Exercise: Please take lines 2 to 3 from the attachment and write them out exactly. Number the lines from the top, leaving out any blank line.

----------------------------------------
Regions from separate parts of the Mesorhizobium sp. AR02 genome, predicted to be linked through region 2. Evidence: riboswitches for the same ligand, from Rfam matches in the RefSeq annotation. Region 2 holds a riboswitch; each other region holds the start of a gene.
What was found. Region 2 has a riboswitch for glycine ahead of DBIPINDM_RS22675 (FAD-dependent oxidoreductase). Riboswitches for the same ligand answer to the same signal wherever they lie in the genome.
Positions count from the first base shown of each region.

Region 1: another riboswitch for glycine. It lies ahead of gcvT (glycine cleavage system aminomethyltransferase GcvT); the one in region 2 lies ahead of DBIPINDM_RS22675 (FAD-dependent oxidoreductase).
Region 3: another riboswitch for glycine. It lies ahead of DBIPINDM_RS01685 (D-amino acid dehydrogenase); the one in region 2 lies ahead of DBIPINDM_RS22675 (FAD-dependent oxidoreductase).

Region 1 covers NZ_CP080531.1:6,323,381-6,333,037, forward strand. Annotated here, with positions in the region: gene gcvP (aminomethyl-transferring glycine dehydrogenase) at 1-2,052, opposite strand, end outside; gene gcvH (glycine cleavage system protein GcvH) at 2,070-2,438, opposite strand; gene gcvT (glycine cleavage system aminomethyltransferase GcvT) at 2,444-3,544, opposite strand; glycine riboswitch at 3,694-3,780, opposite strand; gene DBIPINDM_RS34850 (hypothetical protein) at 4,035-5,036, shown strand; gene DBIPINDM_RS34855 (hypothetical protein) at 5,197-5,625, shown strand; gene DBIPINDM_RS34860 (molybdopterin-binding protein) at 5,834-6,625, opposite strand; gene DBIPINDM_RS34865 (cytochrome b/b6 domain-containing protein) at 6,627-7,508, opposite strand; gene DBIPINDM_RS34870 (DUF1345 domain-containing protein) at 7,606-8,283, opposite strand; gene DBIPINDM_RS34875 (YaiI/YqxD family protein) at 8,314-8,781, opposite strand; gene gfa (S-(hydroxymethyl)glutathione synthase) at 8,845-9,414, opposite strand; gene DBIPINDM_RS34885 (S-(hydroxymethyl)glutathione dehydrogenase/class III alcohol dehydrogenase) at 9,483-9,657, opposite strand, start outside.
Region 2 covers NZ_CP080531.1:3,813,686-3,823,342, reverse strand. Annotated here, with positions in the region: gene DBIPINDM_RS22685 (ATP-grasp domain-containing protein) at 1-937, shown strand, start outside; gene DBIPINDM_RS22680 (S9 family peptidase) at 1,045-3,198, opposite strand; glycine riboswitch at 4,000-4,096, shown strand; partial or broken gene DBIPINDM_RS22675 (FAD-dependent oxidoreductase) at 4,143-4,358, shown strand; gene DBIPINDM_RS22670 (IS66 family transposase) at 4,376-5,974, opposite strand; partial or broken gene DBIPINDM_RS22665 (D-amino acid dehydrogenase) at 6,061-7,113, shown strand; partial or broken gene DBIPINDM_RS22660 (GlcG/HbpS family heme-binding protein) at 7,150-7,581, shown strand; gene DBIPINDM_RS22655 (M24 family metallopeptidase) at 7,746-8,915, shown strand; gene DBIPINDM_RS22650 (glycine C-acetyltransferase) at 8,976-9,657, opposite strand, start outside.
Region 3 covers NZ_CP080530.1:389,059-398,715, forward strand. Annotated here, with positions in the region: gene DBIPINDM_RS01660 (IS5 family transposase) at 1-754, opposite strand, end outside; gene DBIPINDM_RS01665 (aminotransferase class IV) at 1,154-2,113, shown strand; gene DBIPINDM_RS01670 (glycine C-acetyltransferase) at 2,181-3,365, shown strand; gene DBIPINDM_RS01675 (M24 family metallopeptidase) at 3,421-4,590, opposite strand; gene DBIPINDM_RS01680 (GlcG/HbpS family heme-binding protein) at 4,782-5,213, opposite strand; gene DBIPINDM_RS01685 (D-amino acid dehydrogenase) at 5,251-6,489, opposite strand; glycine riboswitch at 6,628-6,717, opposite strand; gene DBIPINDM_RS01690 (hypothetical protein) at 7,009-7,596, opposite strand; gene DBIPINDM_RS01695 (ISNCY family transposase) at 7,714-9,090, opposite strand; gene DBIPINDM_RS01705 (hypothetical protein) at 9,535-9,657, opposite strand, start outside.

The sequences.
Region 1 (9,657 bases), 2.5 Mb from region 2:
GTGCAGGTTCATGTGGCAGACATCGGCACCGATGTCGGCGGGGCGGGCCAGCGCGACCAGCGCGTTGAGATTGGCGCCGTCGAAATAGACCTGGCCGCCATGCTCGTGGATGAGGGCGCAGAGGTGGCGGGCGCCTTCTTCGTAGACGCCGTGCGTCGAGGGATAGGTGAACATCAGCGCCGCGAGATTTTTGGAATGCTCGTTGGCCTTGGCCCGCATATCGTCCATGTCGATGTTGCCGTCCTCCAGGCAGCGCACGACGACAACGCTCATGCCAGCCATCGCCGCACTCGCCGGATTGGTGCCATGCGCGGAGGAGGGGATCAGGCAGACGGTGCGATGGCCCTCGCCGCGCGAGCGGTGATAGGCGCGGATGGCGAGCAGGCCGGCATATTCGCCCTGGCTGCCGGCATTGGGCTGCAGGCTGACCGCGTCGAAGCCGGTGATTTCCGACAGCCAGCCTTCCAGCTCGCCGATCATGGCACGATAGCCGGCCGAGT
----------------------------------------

What was found. Region 2 has a riboswitch for glycine ahead of DBIPINDM_RS22675 (FAD-dependent oxidoreductase). Riboswitches for the same ligand answer to the same signal wherever they lie in the genome.
Positions count from the first base shown of each region.